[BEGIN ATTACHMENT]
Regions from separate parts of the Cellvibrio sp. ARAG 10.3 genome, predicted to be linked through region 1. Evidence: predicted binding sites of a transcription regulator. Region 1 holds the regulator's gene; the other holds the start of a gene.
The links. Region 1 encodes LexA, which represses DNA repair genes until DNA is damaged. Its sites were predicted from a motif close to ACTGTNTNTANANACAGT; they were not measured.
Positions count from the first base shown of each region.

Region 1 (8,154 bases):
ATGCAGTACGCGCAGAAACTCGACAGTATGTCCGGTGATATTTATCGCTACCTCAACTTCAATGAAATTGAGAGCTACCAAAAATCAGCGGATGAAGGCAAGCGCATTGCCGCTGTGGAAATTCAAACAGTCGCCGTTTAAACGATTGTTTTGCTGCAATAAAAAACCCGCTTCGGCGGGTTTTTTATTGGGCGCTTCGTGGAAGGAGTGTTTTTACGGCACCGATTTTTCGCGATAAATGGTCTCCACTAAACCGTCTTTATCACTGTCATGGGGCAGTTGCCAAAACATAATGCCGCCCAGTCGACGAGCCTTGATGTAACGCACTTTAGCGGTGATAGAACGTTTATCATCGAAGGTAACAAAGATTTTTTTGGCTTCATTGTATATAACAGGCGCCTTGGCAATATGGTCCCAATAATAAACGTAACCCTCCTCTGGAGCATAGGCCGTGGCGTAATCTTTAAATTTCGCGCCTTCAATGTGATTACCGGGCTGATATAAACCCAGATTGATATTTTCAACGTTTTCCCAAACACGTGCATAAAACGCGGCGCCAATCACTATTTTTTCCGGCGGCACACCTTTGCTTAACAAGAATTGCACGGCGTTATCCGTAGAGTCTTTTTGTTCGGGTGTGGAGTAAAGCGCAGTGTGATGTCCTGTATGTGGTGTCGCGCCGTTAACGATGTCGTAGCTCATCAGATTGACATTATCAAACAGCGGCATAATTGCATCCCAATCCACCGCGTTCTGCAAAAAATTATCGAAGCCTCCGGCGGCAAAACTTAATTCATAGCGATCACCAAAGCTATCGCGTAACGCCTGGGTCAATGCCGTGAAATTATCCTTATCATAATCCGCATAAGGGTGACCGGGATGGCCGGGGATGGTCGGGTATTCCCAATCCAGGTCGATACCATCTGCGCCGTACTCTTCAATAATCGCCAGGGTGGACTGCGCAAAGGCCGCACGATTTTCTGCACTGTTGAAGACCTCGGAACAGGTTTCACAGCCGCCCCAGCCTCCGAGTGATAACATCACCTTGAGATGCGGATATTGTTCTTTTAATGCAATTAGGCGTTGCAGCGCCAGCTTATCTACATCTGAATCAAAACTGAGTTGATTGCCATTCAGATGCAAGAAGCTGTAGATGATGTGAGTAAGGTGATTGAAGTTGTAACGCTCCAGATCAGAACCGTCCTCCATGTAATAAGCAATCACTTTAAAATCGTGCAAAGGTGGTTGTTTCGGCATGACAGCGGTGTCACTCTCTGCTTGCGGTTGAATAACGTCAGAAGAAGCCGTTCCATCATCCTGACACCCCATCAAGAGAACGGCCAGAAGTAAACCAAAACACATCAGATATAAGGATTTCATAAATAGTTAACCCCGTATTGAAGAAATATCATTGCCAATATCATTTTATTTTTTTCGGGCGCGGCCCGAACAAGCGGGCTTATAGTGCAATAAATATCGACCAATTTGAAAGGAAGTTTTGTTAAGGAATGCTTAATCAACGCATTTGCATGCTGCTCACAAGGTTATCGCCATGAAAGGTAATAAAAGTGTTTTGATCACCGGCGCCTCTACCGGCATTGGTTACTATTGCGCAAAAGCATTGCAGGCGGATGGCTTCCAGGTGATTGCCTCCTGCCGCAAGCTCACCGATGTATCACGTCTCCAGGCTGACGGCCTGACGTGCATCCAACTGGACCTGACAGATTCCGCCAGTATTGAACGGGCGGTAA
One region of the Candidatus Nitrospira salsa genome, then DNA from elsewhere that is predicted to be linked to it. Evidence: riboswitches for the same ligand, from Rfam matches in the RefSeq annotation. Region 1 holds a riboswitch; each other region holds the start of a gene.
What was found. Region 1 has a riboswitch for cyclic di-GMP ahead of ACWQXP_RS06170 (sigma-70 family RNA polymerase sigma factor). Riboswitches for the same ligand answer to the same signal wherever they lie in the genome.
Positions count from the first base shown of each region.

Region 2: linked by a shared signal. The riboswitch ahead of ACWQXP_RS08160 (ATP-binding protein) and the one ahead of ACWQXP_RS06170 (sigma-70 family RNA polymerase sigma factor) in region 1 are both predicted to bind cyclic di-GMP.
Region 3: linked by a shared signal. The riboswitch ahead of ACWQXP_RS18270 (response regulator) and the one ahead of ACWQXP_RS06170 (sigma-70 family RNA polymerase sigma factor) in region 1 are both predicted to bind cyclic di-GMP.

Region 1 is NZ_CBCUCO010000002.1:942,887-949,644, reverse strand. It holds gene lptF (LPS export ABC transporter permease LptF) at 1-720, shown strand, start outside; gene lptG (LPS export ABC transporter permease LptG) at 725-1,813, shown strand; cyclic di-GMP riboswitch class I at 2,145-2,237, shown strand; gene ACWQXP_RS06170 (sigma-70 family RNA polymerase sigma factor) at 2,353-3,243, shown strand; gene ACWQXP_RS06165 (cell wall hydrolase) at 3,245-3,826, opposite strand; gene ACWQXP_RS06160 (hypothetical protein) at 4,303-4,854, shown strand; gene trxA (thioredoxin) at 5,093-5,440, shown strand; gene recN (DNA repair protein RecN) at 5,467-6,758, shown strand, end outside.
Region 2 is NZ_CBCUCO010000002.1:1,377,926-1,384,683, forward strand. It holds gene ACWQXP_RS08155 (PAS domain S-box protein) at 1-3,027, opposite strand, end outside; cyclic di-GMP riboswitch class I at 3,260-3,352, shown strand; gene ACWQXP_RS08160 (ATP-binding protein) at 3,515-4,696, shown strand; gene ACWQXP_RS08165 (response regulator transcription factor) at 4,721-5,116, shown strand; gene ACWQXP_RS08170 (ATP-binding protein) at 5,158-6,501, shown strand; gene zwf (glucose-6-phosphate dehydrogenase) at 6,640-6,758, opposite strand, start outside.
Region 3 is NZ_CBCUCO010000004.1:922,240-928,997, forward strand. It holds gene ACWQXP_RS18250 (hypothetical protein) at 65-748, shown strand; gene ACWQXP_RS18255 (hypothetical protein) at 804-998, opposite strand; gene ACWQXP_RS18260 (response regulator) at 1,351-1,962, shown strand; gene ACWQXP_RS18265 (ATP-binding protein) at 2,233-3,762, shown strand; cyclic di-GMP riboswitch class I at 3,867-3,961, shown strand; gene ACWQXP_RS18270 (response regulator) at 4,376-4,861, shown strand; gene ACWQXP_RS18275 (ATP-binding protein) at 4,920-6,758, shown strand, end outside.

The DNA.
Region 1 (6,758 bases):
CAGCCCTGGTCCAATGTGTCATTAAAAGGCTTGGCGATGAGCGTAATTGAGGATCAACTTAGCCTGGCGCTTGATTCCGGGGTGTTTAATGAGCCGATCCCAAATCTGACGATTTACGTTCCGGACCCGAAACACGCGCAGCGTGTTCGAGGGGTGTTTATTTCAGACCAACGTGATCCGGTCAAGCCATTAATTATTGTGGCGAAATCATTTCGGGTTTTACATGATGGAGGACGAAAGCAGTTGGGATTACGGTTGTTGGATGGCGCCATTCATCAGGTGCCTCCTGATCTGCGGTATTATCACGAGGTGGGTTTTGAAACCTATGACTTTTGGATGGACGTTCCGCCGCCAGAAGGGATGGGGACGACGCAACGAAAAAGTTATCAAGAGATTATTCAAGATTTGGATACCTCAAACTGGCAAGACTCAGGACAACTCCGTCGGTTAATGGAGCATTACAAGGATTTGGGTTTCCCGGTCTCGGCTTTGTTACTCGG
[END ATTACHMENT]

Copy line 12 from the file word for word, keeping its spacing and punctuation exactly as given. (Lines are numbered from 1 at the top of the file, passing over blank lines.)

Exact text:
Region 2 is NZ_CBCUCO010000002.1:1,377,926-1,384,683, forward strand. It holds gene ACWQXP_RS08155 (PAS domain S-box protein) at 1-3,027, opposite strand, end outside; cyclic di-GMP riboswitch class I at 3,260-3,352, shown strand; gene ACWQXP_RS08160 (ATP-binding protein) at 3,515-4,696, shown strand; gene ACWQXP_RS08165 (response regulator transcription factor) at 4,721-5,116, shown strand; gene ACWQXP_RS08170 (ATP-binding protein) at 5,158-6,501, shown strand; gene zwf (glucose-6-phosphate dehydrogenase) at 6,640-6,758, opposite strand, start outside.